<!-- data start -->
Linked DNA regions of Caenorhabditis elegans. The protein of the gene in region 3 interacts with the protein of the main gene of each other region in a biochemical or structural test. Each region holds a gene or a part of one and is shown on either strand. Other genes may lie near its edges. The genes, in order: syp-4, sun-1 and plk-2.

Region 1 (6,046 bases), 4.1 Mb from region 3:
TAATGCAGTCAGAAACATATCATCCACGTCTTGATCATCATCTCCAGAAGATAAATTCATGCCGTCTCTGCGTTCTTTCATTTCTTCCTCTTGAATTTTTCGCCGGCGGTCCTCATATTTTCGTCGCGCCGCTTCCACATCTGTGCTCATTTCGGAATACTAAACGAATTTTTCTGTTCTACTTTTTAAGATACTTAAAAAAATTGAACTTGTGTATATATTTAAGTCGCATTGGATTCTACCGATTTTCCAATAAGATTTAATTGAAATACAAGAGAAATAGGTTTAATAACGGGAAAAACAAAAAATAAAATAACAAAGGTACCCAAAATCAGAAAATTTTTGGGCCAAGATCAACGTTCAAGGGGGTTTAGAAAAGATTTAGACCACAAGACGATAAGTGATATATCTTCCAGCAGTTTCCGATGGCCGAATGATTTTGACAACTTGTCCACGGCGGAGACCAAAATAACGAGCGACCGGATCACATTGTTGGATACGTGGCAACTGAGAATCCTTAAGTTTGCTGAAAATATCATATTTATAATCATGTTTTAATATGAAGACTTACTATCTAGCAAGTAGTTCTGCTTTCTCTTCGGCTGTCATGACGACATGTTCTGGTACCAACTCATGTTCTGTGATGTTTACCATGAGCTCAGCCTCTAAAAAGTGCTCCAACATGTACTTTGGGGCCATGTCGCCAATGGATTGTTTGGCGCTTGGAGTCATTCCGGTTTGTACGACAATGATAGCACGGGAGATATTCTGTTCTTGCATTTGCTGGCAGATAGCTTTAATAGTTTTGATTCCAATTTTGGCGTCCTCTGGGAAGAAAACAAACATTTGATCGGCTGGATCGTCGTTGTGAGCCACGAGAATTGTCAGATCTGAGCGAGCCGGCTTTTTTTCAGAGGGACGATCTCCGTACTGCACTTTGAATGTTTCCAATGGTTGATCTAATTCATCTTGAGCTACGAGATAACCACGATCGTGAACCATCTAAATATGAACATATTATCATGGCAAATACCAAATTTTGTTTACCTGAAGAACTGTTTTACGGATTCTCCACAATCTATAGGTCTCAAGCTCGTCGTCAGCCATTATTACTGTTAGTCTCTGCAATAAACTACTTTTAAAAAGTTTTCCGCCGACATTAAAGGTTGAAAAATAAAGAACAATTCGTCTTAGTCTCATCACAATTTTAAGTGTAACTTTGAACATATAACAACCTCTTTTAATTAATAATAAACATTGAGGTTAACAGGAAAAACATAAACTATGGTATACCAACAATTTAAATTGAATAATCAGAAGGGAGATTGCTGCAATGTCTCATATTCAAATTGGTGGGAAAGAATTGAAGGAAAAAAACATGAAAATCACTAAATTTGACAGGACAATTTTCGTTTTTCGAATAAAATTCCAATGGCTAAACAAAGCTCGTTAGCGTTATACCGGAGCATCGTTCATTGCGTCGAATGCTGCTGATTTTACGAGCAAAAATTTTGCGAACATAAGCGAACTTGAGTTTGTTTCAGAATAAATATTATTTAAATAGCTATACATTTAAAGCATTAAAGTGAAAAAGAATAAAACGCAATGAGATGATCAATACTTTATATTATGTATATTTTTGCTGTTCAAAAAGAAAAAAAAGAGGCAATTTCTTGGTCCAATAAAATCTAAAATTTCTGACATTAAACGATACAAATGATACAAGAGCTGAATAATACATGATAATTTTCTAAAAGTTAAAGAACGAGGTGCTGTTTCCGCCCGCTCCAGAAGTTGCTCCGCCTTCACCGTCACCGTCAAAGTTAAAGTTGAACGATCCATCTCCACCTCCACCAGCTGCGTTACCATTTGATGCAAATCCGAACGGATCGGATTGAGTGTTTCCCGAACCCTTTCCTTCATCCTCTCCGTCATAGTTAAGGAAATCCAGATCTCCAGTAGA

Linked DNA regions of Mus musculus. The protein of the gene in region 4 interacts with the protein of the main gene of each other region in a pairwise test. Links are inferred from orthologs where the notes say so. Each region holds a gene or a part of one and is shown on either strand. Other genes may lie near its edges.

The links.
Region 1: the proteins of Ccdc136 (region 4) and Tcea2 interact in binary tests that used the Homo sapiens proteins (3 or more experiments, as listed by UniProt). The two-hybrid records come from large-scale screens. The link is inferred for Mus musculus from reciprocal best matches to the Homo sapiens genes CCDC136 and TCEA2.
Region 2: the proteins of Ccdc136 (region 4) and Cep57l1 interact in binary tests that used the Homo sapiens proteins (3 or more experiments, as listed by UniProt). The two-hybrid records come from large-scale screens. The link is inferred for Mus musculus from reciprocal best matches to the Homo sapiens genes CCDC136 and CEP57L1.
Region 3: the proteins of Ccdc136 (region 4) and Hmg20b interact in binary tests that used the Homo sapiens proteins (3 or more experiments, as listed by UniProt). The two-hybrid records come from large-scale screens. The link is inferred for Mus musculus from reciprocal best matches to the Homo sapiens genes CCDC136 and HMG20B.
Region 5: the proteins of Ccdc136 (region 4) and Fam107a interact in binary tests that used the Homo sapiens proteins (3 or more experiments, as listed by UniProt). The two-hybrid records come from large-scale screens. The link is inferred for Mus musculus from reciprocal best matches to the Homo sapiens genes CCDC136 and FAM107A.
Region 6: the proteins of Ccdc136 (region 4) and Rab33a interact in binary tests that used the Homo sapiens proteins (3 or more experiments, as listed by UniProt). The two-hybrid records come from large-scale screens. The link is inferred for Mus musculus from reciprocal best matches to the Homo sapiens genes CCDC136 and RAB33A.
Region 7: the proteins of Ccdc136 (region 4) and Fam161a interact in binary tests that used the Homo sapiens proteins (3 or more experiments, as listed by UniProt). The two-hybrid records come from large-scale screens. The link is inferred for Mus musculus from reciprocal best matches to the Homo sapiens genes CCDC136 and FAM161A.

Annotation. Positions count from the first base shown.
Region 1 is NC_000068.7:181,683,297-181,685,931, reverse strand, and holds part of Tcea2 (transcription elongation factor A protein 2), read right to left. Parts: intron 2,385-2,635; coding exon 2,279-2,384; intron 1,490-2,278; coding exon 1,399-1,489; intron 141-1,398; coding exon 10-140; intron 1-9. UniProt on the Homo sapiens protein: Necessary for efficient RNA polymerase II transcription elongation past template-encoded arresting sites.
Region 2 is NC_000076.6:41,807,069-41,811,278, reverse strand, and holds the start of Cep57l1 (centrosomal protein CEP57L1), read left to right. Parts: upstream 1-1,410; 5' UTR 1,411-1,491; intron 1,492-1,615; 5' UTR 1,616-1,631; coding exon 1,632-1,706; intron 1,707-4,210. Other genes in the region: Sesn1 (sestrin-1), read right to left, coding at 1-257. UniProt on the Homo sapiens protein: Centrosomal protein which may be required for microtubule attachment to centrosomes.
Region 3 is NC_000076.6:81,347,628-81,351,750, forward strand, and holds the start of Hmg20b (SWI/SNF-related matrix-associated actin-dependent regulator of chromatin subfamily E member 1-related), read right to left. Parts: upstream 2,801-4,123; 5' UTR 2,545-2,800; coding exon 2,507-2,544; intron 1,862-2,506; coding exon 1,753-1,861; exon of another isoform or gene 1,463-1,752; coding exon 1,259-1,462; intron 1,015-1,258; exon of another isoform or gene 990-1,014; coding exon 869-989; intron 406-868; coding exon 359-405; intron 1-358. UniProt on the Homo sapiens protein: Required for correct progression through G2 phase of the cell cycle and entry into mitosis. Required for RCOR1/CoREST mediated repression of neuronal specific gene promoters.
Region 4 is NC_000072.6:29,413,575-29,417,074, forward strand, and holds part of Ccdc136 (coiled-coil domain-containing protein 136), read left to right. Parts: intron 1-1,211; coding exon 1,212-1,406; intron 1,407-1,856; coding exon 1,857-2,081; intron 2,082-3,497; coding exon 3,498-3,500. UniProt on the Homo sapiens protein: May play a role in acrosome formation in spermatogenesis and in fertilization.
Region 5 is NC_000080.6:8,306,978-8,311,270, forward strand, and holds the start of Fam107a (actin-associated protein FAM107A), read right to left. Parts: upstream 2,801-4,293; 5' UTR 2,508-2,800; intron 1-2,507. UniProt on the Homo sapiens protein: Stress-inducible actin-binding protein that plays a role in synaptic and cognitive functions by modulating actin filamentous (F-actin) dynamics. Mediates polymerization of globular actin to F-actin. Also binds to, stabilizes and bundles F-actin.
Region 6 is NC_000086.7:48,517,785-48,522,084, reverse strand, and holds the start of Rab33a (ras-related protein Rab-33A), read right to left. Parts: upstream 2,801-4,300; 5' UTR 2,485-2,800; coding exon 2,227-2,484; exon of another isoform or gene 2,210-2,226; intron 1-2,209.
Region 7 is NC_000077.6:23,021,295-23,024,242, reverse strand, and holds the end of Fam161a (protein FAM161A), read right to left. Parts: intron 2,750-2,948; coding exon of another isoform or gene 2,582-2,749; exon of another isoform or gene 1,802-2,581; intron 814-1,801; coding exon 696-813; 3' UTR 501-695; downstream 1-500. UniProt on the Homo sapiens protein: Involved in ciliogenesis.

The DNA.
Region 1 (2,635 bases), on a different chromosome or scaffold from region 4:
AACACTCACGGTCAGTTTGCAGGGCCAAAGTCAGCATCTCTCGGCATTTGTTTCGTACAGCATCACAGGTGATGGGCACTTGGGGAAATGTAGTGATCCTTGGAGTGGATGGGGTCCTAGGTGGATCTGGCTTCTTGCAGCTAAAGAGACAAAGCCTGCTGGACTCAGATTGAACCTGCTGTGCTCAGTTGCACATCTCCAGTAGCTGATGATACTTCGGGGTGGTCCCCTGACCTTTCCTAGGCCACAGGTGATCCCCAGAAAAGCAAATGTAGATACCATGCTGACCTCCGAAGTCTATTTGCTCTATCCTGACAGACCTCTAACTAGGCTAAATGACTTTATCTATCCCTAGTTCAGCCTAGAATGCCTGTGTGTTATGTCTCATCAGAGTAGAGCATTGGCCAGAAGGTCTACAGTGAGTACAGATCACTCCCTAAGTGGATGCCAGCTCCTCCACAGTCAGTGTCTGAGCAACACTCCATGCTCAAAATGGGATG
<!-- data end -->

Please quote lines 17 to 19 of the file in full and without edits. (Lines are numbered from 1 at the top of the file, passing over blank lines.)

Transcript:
Region 5 is NC_000080.6:8,306,978-8,311,270, forward strand, and holds the start of Fam107a (actin-associated protein FAM107A), read right to left. Parts: upstream 2,801-4,293; 5' UTR 2,508-2,800; intron 1-2,507. UniProt on the Homo sapiens protein: Stress-inducible actin-binding protein that plays a role in synaptic and cognitive functions by modulating actin filamentous (F-actin) dynamics. Mediates polymerization of globular actin to F-actin. Also binds to, stabilizes and bundles F-actin.
Region 6 is NC_000086.7:48,517,785-48,522,084, reverse strand, and holds the start of Rab33a (ras-related protein Rab-33A), read right to left. Parts: upstream 2,801-4,300; 5' UTR 2,485-2,800; coding exon 2,227-2,484; exon of another isoform or gene 2,210-2,226; intron 1-2,209.
Region 7 is NC_000077.6:23,021,295-23,024,242, reverse strand, and holds the end of Fam161a (protein FAM161A), read right to left. Parts: intron 2,750-2,948; coding exon of another isoform or gene 2,582-2,749; exon of another isoform or gene 1,802-2,581; intron 814-1,801; coding exon 696-813; 3' UTR 501-695; downstream 1-500. UniProt on the Homo sapiens protein: Involved in ciliogenesis.